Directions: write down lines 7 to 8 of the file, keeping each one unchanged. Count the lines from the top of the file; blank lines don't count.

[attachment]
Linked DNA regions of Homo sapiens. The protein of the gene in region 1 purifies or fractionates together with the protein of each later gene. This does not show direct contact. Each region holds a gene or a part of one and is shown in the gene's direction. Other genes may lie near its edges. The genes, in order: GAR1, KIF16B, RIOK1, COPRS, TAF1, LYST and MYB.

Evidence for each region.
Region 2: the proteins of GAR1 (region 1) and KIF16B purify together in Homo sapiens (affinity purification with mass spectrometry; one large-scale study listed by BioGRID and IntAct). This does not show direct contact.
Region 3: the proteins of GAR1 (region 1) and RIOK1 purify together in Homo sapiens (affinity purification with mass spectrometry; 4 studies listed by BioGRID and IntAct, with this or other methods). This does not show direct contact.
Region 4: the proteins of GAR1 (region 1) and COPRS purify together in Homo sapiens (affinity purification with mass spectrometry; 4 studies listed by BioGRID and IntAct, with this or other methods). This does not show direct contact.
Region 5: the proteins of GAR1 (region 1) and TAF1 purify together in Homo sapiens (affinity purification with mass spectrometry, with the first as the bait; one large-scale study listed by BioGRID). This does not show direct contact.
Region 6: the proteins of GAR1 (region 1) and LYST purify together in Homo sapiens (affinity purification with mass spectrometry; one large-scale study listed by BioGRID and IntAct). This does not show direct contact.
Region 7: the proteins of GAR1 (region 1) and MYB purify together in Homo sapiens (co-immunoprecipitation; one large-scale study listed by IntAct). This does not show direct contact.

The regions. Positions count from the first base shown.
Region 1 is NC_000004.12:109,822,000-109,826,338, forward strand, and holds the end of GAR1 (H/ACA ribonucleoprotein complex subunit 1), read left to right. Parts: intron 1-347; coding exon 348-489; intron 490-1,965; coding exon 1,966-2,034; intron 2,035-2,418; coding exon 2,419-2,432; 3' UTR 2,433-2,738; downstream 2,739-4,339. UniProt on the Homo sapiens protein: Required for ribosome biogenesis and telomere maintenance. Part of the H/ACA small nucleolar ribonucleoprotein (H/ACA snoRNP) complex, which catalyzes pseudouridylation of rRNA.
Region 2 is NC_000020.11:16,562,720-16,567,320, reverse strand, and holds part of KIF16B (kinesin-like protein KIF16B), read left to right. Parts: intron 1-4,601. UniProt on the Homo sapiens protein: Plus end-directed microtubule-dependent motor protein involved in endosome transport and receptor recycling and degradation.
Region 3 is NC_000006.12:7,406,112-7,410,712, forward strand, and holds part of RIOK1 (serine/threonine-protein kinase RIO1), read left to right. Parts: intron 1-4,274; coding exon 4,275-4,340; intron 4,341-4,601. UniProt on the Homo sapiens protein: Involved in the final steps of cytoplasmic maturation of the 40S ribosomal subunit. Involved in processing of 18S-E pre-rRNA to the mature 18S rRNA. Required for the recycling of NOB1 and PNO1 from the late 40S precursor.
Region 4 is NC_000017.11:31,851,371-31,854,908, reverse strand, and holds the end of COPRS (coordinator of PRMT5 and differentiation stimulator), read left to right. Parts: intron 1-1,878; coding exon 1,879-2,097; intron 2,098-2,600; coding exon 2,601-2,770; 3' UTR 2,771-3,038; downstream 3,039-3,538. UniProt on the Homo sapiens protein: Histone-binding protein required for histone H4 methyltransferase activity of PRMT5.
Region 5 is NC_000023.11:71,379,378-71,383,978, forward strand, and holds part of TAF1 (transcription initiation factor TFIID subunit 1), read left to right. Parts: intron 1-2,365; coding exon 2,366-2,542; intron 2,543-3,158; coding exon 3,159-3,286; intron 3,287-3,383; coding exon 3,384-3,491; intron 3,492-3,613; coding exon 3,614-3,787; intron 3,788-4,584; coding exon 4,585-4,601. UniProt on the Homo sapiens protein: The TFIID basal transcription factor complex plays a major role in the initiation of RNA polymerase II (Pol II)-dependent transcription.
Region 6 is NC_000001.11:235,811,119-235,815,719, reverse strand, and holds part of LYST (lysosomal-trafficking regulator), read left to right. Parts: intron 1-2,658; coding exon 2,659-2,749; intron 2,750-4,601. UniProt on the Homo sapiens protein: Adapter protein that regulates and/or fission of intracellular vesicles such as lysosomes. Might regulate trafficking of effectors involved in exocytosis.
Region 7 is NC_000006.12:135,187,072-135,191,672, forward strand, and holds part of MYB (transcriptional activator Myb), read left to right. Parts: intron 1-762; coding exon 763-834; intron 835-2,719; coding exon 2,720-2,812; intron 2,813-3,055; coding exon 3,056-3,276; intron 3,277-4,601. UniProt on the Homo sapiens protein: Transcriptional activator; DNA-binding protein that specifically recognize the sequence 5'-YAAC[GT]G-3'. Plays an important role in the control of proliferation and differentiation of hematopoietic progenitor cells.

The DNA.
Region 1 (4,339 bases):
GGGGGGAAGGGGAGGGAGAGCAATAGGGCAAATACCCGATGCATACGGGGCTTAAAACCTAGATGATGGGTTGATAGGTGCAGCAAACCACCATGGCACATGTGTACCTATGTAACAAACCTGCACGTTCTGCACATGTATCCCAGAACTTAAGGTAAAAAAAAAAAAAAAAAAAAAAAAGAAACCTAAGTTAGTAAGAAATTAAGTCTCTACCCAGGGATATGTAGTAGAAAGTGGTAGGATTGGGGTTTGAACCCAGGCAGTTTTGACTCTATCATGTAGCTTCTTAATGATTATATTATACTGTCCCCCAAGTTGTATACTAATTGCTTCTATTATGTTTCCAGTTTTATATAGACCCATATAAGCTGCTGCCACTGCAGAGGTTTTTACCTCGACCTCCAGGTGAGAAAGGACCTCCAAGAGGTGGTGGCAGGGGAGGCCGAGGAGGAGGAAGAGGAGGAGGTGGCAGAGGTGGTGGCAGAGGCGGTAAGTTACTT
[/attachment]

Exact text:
Region 6: the proteins of GAR1 (region 1) and LYST purify together in Homo sapiens (affinity purification with mass spectrometry; one large-scale study listed by BioGRID and IntAct). This does not show direct contact.
Region 7: the proteins of GAR1 (region 1) and MYB purify together in Homo sapiens (co-immunoprecipitation; one large-scale study listed by IntAct). This does not show direct contact.